What Is A Protective Order?
The term protective order, in the context of family law matters, refers to an order obtained to prevent domestic violence or abuse. In Virginia, protective orders are initially temporary in nature and can be issued on an emergency ex-parte basis. Following a brief period of limitation, a court will be required to review the order, and the circumstances under which it was issued, to determine whether it should remain in place. After this hearing, a more formal hearing will be held to determine whether a permanent order should be entered.
The maximum duration for a protective order in Virginia is two years. However, upon the expiration of a protective order, a petitioner may re-petition the court to renew an existing order.
Should You Obtain A Restraining Order?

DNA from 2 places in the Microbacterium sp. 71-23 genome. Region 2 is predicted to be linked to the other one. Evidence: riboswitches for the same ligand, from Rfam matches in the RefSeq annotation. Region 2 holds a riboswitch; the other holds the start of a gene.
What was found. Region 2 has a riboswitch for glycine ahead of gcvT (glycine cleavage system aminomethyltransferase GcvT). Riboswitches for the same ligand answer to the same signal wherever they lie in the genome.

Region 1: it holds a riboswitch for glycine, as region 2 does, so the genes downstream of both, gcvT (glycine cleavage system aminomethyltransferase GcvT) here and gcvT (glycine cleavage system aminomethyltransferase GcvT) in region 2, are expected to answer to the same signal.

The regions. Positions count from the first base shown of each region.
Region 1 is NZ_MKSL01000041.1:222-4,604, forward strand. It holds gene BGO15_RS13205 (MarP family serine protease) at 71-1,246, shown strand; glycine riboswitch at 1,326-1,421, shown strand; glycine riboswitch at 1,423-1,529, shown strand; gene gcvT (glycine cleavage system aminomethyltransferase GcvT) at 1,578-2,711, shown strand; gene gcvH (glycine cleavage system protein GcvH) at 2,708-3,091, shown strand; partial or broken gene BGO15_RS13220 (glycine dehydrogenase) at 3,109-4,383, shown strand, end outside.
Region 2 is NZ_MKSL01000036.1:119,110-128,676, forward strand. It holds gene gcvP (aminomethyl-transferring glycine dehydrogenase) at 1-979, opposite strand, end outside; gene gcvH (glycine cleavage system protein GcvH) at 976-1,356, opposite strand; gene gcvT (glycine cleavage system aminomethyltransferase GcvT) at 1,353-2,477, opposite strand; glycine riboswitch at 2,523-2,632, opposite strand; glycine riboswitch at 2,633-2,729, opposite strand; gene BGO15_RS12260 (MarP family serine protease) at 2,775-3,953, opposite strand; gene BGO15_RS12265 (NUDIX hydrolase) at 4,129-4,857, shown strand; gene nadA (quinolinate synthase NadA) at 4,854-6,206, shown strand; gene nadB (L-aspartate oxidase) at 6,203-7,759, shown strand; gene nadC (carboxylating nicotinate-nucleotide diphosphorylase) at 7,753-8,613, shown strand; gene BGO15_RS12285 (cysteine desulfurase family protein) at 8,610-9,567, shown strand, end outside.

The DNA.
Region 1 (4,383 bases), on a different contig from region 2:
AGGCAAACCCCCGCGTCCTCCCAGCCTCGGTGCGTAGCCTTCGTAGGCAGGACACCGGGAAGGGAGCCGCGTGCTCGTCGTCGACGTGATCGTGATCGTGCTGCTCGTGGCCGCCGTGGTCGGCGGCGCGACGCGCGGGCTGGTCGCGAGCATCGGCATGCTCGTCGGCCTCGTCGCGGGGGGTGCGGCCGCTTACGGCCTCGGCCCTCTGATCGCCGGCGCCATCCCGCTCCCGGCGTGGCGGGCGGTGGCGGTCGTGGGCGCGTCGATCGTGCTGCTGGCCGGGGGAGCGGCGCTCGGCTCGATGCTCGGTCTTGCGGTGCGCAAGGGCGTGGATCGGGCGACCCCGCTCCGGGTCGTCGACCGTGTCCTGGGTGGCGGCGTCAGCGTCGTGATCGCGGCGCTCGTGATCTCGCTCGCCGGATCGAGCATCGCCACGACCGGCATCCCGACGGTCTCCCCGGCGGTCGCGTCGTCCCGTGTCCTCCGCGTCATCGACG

Every situation and family is different. As a result, the decision to take the additional step of obtaining a restraining order can be difficult. If you are seeking to protect yourself or your family from an abusive parent or spouse, you may need assistance in obtaining a protective order and modifying an existing child custody or visitation agreement.
What Should You Do if You Are Wrongly Served With A Petition For A Protective Order?
The existence of a protective order can have a negative impact on child custody and visitation agreements. In addition, it can have potentially serious repercussions on your freedom and personal wellbeing. In the event that a protective order is violated, jail time is mandatory for the offending party. In addition, repeated offenses can carry mandatory sentences ranging from 60 days to 6 months. As a result, if you have been wrongfully served with a petition for a protective order, it is imperative that you retain counsel to protect your rights before an order goes into effect.